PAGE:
It is intriguing that although highly expressed in RPCs and RGCs during perinatal period, Ezh2 loss in all retinal progenitors (by use of the Chx10-Cre strain) selectively affects gene expression and homeostasis of photoreceptors, but not RGCs or other retinal cell types. This result is further confirmed by using Math5-Cre, which drives gene deletion from RPCs that are competent to generate RGCs20. The data reveal a unique and cell type specific regulation of gene expression by Ezh2, rather than genome-wide repression. While its underlying mechanisms remain uncertain, in part, this is unlikely to be caused solely by the spatiotemporal dynamics and cooperative functionalities of other HMTs and demethylases. Among the two HMTs that regulate H3K27 trimethylation, Ezh1 and Ezh2, and the demethylase Jmjd3, Ezh2 and Jmjd3 are widely expressed in retinal progenitors during development; Ezh1 is expressed only weakly in the postnatal retina29. The transient expression of Ezh2 during development, which is completely repressed postnatally in the retina, was also confirmed during human retinal development11. A cell type specific effect was also observed with Jmjd3 deficiency, which resulted in impaired differentiation of subsets of bipolar cells, despite strong Jmjd3 expression in the RGCs9. Previous studies have reported a model of bidirectional and mutually reinforcing crosstalk between Ezh2 and another repressive HMT, G9a, on histone hypermethylation in other tissues30,31. In support of a possible crosstalk between these two epigenetic silencing regulators in RGCs, G9a (which catalyzes H3K9me2, another repressive histone mark) is highly expressed in RGCs of the mouse retina during a similar period when Ezh2 is detected10. It would be interesting to investigate the possible interactions of these repressive epigenetic modifications in RGCs such as by analyzing conditional knockouts of both G9a and Ezh2 in the future.

In summary, our observations point to a central role for Ezh2-mediated histone methylation in the epigenetic repression of Six1 and photoreceptor homeostasis in the adult. Six1 and the targetable HMT epigenetic enzyme regulating Six1, Ezh2, thus may represent novel therapeutic targets in congenital photoreceptor degeneration.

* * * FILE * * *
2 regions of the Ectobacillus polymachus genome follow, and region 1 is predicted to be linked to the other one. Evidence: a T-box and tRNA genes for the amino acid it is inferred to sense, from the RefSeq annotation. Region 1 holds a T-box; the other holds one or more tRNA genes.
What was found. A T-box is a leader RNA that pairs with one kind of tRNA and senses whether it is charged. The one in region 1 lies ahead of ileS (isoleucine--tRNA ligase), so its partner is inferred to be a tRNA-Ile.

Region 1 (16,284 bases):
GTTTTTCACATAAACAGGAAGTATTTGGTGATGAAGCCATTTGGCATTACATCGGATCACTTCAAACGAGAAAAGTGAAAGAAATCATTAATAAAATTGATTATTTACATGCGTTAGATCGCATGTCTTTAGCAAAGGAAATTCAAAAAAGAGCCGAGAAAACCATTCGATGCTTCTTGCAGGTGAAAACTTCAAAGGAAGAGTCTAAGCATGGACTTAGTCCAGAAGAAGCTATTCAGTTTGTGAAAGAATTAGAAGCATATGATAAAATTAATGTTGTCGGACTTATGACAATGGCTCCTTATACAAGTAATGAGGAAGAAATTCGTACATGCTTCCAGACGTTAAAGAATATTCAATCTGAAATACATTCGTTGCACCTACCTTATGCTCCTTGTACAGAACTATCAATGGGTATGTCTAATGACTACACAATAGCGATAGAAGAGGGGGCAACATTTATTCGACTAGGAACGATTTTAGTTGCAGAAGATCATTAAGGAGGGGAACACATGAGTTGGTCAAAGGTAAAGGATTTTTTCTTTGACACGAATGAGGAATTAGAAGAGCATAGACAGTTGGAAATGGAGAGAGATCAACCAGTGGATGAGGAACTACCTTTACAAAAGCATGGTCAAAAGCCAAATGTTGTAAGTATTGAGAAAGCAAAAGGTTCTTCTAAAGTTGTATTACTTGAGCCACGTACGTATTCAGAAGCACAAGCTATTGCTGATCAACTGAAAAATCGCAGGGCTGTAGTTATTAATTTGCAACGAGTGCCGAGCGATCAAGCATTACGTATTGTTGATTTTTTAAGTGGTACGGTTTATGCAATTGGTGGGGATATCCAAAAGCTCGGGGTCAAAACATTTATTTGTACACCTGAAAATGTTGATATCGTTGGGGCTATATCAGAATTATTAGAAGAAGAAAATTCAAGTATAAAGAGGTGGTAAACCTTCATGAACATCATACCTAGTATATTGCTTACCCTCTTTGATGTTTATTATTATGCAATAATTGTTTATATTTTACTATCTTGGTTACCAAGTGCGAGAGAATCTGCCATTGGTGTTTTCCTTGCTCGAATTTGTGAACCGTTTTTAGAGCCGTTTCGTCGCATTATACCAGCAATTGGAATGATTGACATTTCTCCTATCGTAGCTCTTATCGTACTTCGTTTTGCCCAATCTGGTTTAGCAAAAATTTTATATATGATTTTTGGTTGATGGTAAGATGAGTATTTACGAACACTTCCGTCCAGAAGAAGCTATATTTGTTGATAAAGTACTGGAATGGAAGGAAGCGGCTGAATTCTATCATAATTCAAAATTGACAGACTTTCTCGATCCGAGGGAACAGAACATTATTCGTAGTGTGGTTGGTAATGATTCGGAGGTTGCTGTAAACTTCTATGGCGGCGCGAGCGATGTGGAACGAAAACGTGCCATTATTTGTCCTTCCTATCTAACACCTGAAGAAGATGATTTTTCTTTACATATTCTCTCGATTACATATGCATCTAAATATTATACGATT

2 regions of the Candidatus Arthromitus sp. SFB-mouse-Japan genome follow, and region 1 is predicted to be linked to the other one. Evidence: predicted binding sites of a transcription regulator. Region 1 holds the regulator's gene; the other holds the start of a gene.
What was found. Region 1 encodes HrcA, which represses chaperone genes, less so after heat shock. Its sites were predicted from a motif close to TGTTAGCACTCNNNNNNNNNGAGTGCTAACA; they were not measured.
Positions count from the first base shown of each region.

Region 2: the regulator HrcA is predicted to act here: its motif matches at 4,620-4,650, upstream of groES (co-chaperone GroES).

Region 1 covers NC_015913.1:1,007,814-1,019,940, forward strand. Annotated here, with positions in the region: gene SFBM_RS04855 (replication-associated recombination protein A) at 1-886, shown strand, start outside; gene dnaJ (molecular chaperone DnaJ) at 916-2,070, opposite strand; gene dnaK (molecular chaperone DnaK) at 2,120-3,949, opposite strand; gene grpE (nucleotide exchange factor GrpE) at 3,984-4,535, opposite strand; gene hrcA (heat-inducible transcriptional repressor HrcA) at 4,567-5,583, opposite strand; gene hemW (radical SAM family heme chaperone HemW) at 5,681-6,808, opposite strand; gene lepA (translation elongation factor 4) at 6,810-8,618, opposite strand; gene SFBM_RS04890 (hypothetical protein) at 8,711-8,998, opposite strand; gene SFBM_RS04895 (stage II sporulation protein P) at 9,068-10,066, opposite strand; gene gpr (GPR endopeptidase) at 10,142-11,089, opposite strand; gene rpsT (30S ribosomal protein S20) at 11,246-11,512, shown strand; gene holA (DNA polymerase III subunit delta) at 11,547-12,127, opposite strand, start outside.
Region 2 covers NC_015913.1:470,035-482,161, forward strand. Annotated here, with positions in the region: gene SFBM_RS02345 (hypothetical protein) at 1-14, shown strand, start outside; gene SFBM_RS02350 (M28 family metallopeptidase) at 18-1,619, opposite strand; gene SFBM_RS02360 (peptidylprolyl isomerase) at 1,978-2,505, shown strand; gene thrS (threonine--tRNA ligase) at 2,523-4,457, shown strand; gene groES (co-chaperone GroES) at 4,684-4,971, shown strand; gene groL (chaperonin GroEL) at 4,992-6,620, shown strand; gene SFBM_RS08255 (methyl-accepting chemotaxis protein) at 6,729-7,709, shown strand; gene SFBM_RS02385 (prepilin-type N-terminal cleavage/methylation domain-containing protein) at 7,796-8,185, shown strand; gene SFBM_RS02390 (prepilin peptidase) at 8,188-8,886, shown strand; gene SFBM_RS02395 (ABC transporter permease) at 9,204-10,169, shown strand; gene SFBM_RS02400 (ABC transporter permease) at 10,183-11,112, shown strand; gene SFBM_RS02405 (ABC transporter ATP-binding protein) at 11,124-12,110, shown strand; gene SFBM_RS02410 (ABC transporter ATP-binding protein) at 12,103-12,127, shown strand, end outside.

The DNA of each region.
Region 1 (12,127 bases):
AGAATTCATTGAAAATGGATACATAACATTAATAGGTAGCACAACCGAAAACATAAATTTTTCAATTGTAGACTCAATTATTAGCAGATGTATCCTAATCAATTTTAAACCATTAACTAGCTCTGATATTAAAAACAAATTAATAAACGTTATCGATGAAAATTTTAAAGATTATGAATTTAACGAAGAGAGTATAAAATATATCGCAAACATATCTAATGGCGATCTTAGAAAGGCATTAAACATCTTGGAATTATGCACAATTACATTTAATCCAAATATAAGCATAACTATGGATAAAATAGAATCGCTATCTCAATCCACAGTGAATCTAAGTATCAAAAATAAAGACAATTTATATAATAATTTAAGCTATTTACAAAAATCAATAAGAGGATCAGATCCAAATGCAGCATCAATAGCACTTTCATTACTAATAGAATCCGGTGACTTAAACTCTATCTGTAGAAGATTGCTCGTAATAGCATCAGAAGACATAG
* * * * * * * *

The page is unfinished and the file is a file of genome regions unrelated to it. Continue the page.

Methods

Generation and genotyping of KO mice

All animal procedures were performed in accordance with the statement of the Association for Research in Vision and Ophthalmology, and the protocols were approved by Institutional Animal Care Committee (IACUC) of the Schepens Eye Research Institute. Mice were housed in a temperature- controlled room with a 12 h light/dark cycle. Fresh water and rodent diet were available at all times.

Mice carrying deletion of Ezh2 specifically in all retinal progenitors was produced using the Chx10-Cre mice line (from the Jackson Laboratory) crossed with conditional allele of Ezh2flox/flox mice (from the Mutant Mouse Regional Resource Centers (MMRRC) (https://www.mmrrc.org/catalog/sds.php?mmrrc_id=15499). Chx10-cre; Ezh2flox/flox (KO) mice were eventually generated and allowed to investigate its function in retina development.

Mice were genotyped by PCR analysis. Mice were anesthetized with 2–4% isoflurane (Vedco Inc., MO, USA) and less than 0.5 cm of tail tissues were cut by razor blade. The tail tissue was incubated in direct PCR buffer solution (Viagen Biotech, CA, USA) containing proteinase K (Invitrogen Life Technologies, Carlsbad, CA, USA), and 56 °C overnight according to the manufacturer’s instruction. PCR genotyping was performed using the following primers: Chx10-cre forward primer 5′-GGGCACCTGGGACCAACTTCACGA-3′ and reverse primer 5′-CGGCGGCGGTCACGAACTCC-3′ (750 bp PCR product)16; Ezh2 forward primer 5′-CTGCTCTGAATGGCAACTCC-3′ and reverse primer 5′-TTATTCATAGAGCCACCTGG-3′ (Control 430 bp and KO 470 bp). The PCR was performed using Apex Taq DNA Polymerase (Genesse Scientific, San Diego, CA). The primers were designed to detect the expression of Ezh2 gene at P0 and 1 M. The primers information as follows: forward primer 5′-TCAGGATGAAGCAGACAGAAG-3′ and reverse primer 5′-TTTGTTGCCCTTTCGGGTTG-3′. The PCR reaction was carried out according to the manufacturer’s instruction.

Hematoxylin and Eosin (HE) Staining and Immunohistochemistry (IHC)

Fixation, sectioning, HE staining were carried out as described32. For immunohistochemistry, mouse embryos and eyecups were fixed in 4% paraformaldehyde in PBS for either 30 min to 3 h. The samples were cryoprotected, embedded, frozen, and sectioned (8 μm thick). Slides were incubated with blocking solution (4% normal donkey serum and 0.5% Triton X-100 in PBS) for 1 h, and then with the primary antibodies overnight at 4 °C degree. Slides were washed with PBS three times for 10 min each time and incubated with the secondary antibodies for 1 h at room temperature. The specimens were observed under a laser confocal microscope (Leica TCS SP5).